Lawrence to offer payment plans for residents behind on utility bills; late fees, collections and shut-offs to resume for those who don’t sign up

photo by: Chris Conde

Lawrence City Hall is pictured in September 2018.

After suspending late fees, collections and utility shut-offs during the pandemic, the City of Lawrence will soon start trying to collect on the more than $1.9 million that Lawrence residents owe in back utility bills.

Because of the coronavirus pandemic, the city stopped charging late fees, disconnecting service for nonpayment and sending delinquent accounts to collection agencies in March 2020. As part of the City Commission’s meeting Tuesday, City Manager Craig Owens said Lawrence was the only local utility that continues to suspend those activities and that it was something the city needed to start addressing.

“We do believe it’s appropriate for us and responsible for us to start figuring out some ways to work the balances down and work with utility rate payers that are behind, and help work with them to try and get these balances down,” Owens said.

The city is launching a new payment plan program, and starting Jan. 1, the city will resume late fees and collections for customers who have not signed up for a plan to begin paying down past-due balances, according to a city staff memo. The city will resume service disconnections for nonpayment in March, and those who don’t sign up for a payment plan could have their service shut off after that time.

The City of Lawrence provides water, sewer, and trash and recycling collection services citywide. The amount of back utility bills has been rising, and currently about 3,800 Lawrence households, or about 11% of customers, currently have utility balances that are more than three weeks past due, amounting to about $1.95 million in delinquent payments, according to the memo.

The payment arrangements will allow customers with past-due balances to pay down their balance over the course of 12 months or potentially longer depending on the amount they currently owe, according to the memo. For customers who sign up for a payment plan for their past-due balance and keep their bill current beginning Jan. 1, the city will not report their account to a collection agency or shut off the services.

Customers who owe less than $600 will be given 12 months to pay their delinquent balance, making their additional monthly payment $50 or less, depending on how much they owe. Customers who owe more than $600 will pay a maximum monthly payment according to the following schedule:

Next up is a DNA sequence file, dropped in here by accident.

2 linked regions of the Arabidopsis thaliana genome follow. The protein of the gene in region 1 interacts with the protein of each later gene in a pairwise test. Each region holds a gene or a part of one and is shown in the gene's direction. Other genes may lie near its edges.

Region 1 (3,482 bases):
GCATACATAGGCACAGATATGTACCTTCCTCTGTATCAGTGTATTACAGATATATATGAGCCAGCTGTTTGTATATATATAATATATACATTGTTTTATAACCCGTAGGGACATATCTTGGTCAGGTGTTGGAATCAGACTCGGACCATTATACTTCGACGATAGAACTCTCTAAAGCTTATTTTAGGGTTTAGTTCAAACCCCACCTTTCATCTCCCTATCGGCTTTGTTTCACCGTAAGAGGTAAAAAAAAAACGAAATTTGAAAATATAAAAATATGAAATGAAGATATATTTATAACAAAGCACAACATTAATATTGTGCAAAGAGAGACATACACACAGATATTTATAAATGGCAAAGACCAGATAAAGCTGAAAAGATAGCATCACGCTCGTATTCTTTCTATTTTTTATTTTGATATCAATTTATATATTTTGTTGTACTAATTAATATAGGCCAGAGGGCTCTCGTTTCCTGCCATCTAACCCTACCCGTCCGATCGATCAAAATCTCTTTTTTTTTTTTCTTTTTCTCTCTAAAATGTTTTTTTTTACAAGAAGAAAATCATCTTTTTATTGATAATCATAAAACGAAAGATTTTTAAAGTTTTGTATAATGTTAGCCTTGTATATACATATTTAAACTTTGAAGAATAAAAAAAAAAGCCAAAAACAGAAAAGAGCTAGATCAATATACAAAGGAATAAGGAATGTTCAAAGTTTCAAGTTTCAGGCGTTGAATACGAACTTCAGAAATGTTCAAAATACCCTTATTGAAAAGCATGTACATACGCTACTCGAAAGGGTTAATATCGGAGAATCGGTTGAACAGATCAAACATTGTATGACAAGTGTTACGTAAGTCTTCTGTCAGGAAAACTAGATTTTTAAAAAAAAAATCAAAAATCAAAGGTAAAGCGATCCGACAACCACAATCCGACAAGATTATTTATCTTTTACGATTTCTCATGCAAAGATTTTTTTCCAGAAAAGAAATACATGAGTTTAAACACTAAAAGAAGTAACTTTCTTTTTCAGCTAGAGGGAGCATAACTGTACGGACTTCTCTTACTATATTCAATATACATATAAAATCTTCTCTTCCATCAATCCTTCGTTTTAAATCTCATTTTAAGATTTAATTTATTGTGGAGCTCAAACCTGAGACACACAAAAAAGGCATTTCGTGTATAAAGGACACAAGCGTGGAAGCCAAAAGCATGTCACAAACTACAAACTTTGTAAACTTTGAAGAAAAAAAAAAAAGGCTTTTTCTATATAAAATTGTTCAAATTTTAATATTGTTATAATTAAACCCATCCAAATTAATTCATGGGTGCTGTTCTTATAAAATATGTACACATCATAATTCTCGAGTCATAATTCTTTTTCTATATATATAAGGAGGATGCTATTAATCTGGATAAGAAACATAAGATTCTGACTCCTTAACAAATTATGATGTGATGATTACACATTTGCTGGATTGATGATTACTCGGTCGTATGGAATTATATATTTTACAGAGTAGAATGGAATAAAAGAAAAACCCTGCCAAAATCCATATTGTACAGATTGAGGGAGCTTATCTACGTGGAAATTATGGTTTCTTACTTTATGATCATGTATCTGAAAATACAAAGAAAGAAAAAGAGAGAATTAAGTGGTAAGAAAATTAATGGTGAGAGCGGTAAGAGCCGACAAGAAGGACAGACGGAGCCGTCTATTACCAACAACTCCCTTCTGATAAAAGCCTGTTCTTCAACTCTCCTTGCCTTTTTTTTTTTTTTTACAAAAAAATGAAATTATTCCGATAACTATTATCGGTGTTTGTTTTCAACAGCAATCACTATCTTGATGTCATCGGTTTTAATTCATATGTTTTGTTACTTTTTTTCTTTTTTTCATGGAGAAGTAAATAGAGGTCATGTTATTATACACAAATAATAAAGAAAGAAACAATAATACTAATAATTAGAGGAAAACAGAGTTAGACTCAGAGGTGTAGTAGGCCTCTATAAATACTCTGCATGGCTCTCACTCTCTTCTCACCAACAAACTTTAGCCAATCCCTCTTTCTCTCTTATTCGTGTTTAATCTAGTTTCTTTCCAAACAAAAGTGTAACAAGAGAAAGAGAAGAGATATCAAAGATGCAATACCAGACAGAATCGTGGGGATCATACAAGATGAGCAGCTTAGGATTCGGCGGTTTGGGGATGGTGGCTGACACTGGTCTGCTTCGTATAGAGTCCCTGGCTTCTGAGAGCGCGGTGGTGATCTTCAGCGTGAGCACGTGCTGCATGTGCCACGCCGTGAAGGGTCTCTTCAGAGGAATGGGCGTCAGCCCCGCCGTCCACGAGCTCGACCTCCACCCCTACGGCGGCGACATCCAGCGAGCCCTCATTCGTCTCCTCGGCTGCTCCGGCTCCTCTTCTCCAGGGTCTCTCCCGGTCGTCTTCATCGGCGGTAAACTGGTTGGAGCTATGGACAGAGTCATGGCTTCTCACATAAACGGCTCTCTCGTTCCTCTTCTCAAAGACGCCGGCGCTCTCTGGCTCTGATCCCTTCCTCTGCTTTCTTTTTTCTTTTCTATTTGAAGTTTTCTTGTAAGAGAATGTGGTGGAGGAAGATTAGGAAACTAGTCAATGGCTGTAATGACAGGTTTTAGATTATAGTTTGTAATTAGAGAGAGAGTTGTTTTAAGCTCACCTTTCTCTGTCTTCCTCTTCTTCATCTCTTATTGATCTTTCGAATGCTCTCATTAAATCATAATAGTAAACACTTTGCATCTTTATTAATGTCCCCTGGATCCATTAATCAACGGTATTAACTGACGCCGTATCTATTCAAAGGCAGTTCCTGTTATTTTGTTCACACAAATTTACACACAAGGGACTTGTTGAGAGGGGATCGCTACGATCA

•Total delinquent balance of $601-$799, maximum monthly payment of $50

•Total delinquent balance of $800-$1,299, maximum monthly payment of $100

•Total delinquent balance of $1,300-$1,999, maximum monthly payment of $150

•Total delinquent balance of $2,000-$3,999: maximum monthly payment of $200

•Total delinquent balance of $4,000+: maximum monthly payment of $250

Customers will be able to sign up for a payment plan using an online form that will be available before Jan. 1. For former customers with closed accounts whose balances are more than 90 days delinquent, the city will begin to send those accounts to the collection agency beginning Jan. 1.

The memo states that city staff has been working with customers to get them signed up for assistance programs and would continue to do so.

As the Journal-World previously reported, the city is launching a donation-funded utility assistance program in January that will be administered by Catholic Charities. So far only 30 utility customers have signed up to donate to the program, and Owens said that the city may need to supplement that program with general fund dollars.

Other assistance programs are also available. The Kansas Housing Resources Corporation has been providing rent and utility assistance for renters amid the pandemic through the Kansas Emergency Rental Assistance Program. The organization has announced it would be launching a utility assistance program for homeowners early next year. Over the past five months, the city memo states the city has received $216,000 on behalf of Lawrence customers as part of the KERA program.


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